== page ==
At the Intersection of Radiology and the EHR

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The heightened interest in electronic medical records (EMRs) and electronic health records (EHRs) can be attributed, in part, to the recent announcement that federal funds under the American Recovery and Reinvestment Act (ARRA) would be made available to qualified medical practices commencing in 2011. Though radiology continues to question its eligibility for the funding of imaging informatics projects, the benefits (both direct and indirect) of PACS integration with health care records are numerous.

imageD. Scott Jones, CHC, LHRM

These include enhanced access to medical records, greater availability of imaging studies and reports generated at other imaging facilities, mitigation of medicolegal and risk-management matters through improved access to medical information, and the ability to communicate results and follow-up recommendations more closely. In addition, integrated medical records have the potential to improve billing performance and collection and to enhance cash flow.

Whether radiology has a direct financial stake in the federal funding for wiring US hospitals is unclear, but the indirect benefits of integrating PACS with the EMR and the EHR are indisputable.


The EHR is a longitudinal electronic record of the patient’s health information generated by one or more encounters in any care-delivery setting. Included in this record are patient demographics, progress notes, problems, medications, vital signs, medical history, immunizations, laboratory data, and radiology reports. The EHR automates and streamlines the clinician’s workflow. It also has the ability to generate a complete record of a clinical patient encounter, as well to support other care-related activities (including evidence-based decision support, quality management, and outcomes reporting) either directly or indirectly via interface.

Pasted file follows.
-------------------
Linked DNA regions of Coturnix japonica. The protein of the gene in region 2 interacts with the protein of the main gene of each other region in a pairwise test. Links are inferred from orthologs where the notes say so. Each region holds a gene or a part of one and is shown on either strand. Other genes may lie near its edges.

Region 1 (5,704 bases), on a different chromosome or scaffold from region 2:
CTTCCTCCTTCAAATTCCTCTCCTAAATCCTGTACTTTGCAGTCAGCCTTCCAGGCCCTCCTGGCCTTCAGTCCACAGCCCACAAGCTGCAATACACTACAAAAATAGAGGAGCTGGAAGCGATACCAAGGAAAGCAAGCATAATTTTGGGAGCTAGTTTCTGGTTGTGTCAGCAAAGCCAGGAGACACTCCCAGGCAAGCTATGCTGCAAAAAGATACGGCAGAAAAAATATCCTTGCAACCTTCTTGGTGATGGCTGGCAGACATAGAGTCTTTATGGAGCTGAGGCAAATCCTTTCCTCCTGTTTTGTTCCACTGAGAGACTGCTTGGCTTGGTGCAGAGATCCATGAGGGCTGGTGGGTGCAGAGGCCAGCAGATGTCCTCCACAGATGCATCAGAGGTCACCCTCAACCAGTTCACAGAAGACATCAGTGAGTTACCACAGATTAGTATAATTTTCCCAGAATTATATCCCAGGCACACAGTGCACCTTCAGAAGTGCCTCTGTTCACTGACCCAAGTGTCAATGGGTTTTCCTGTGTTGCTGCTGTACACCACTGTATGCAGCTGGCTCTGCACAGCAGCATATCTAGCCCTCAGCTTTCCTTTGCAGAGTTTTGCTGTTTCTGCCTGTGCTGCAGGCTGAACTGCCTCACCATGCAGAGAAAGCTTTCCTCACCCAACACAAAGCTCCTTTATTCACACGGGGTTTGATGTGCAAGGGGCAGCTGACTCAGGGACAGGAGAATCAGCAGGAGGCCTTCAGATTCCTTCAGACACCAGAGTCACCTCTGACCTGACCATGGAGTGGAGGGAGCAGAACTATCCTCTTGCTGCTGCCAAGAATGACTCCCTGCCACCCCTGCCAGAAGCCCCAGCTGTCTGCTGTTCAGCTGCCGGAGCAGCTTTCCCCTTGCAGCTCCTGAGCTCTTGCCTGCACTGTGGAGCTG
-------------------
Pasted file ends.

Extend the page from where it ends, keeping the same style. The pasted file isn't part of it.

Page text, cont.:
imageHoward B. Kessler, MD

It is important to recognize that an EHR is generated and maintained within an institution, such as a hospital, integrated-delivery network, clinic, or physician’s office. An EHR is not a longitudinal record of all care provided to the patient, in all venues, over time.
Considerable uncertainty exists regarding the differences between EHRs and EMRs. The confusion is pervasive at all levels of health care delivery. In many instances, the terms are used interchangeably by experts, users, and vendors. According to the National Alliance for Health Information Technology, however, there is a distinct difference between the entities. The EMR is the electronic record of an individual’s health-related information created, gathered, managed, and consulted by licensed clinicians and staff, from a single organization, who are involved in the individual’s health and care.

The EHR differs from the EMR in that it is the aggregate electronic record of an individual’s health-related information created and gathered cumulatively across more than one health care organization. It is managed and consulted by licensed clinicians and staff involved in the individual’s health and care.

Professional Medical Liability

A frequently mentioned reason for the use of EMRs is the perceived impact on professional medical liability or medical malpractice claims. Professional medical liability companies have long emphasized that complete and consistent medical-records documentation aids in defense against claims, and in particular, those that are considered frivolous or without medical merit.

Logically, the ready availability of complete patient health information, in an easy-to-use and readable format, should improve the ability of the physician or nonphysician provider to review and use that health information. By extension, better medical judgments should be possible, and certain types of medical malpractice claims might be avoided.

Data also exist to support this contention. For example, a survey¹ of 1,140 Massachusetts physicians published in the Archives of Internal Medicine indicated a significant difference in the number of malpractice claims brought against those who did not use an EMR system, compared with those who did. According to the study, 6% of those respondents using EMRs reported malpractice claims; in comparison, 11% of physicians who did not use an EMR reported claims.

It is important to note that the study methodology used was logistic regression analysis of reported malpractice claims among respondents, compared with paid-claims data from the Massachusetts Board of Registry